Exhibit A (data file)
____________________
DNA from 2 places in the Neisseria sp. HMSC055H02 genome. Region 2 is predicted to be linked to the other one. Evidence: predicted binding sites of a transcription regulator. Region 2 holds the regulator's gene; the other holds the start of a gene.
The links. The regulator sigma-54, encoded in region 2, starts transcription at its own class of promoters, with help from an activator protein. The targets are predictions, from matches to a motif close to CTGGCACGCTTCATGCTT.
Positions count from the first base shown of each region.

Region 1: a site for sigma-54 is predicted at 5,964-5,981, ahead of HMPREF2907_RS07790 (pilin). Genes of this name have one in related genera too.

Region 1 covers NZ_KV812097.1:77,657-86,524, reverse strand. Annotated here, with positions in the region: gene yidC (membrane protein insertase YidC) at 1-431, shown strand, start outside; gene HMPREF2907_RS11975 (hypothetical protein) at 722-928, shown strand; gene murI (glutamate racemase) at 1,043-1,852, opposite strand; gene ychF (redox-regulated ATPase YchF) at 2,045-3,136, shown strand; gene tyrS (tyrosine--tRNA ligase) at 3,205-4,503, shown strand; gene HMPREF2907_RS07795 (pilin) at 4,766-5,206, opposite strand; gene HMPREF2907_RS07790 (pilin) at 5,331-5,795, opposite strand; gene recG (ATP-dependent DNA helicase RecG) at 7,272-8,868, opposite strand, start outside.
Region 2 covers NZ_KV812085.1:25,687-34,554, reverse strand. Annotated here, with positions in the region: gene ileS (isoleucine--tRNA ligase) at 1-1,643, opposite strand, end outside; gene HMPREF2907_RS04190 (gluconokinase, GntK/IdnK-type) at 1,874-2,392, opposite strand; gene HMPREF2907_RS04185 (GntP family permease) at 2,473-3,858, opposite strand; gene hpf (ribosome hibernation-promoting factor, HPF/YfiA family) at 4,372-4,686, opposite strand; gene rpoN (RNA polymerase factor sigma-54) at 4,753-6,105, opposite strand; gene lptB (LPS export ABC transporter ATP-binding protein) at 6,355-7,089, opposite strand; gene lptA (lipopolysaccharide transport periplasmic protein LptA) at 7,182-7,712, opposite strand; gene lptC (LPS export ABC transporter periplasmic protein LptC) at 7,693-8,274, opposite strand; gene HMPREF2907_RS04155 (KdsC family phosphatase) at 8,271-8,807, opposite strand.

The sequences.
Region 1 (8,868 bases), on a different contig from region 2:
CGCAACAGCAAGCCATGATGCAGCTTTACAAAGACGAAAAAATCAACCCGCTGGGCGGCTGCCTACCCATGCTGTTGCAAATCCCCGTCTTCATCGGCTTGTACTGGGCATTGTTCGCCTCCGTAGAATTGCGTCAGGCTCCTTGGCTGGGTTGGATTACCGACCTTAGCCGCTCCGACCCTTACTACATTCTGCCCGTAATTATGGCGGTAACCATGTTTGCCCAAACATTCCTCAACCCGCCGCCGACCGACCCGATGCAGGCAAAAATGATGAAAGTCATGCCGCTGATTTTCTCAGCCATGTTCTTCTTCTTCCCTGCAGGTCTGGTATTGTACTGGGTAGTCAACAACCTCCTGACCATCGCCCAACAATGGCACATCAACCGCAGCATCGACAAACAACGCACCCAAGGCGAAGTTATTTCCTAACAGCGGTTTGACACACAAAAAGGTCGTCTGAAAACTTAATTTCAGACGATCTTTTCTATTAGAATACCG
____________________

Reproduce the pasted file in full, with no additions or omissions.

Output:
DNA from 2 places in the Neisseria sp. HMSC055H02 genome. Region 2 is predicted to be linked to the other one. Evidence: predicted binding sites of a transcription regulator. Region 2 holds the regulator's gene; the other holds the start of a gene.
The links. The regulator sigma-54, encoded in region 2, starts transcription at its own class of promoters, with help from an activator protein. The targets are predictions, from matches to a motif close to CTGGCACGCTTCATGCTT.
Positions count from the first base shown of each region.

Region 1: a site for sigma-54 is predicted at 5,964-5,981, ahead of HMPREF2907_RS07790 (pilin). Genes of this name have one in related genera too.

Region 1 covers NZ_KV812097.1:77,657-86,524, reverse strand. Annotated here, with positions in the region: gene yidC (membrane protein insertase YidC) at 1-431, shown strand, start outside; gene HMPREF2907_RS11975 (hypothetical protein) at 722-928, shown strand; gene murI (glutamate racemase) at 1,043-1,852, opposite strand; gene ychF (redox-regulated ATPase YchF) at 2,045-3,136, shown strand; gene tyrS (tyrosine--tRNA ligase) at 3,205-4,503, shown strand; gene HMPREF2907_RS07795 (pilin) at 4,766-5,206, opposite strand; gene HMPREF2907_RS07790 (pilin) at 5,331-5,795, opposite strand; gene recG (ATP-dependent DNA helicase RecG) at 7,272-8,868, opposite strand, start outside.
Region 2 covers NZ_KV812085.1:25,687-34,554, reverse strand. Annotated here, with positions in the region: gene ileS (isoleucine--tRNA ligase) at 1-1,643, opposite strand, end outside; gene HMPREF2907_RS04190 (gluconokinase, GntK/IdnK-type) at 1,874-2,392, opposite strand; gene HMPREF2907_RS04185 (GntP family permease) at 2,473-3,858, opposite strand; gene hpf (ribosome hibernation-promoting factor, HPF/YfiA family) at 4,372-4,686, opposite strand; gene rpoN (RNA polymerase factor sigma-54) at 4,753-6,105, opposite strand; gene lptB (LPS export ABC transporter ATP-binding protein) at 6,355-7,089, opposite strand; gene lptA (lipopolysaccharide transport periplasmic protein LptA) at 7,182-7,712, opposite strand; gene lptC (LPS export ABC transporter periplasmic protein LptC) at 7,693-8,274, opposite strand; gene HMPREF2907_RS04155 (KdsC family phosphatase) at 8,271-8,807, opposite strand.

The sequences.
Region 1 (8,868 bases), on a different contig from region 2:
CGCAACAGCAAGCCATGATGCAGCTTTACAAAGACGAAAAAATCAACCCGCTGGGCGGCTGCCTACCCATGCTGTTGCAAATCCCCGTCTTCATCGGCTTGTACTGGGCATTGTTCGCCTCCGTAGAATTGCGTCAGGCTCCTTGGCTGGGTTGGATTACCGACCTTAGCCGCTCCGACCCTTACTACATTCTGCCCGTAATTATGGCGGTAACCATGTTTGCCCAAACATTCCTCAACCCGCCGCCGACCGACCCGATGCAGGCAAAAATGATGAAAGTCATGCCGCTGATTTTCTCAGCCATGTTCTTCTTCTTCCCTGCAGGTCTGGTATTGTACTGGGTAGTCAACAACCTCCTGACCATCGCCCAACAATGGCACATCAACCGCAGCATCGACAAACAACGCACCCAAGGCGAAGTTATTTCCTAACAGCGGTTTGACACACAAAAAGGTCGTCTGAAAACTTAATTTCAGACGATCTTTTCTATTAGAATACCG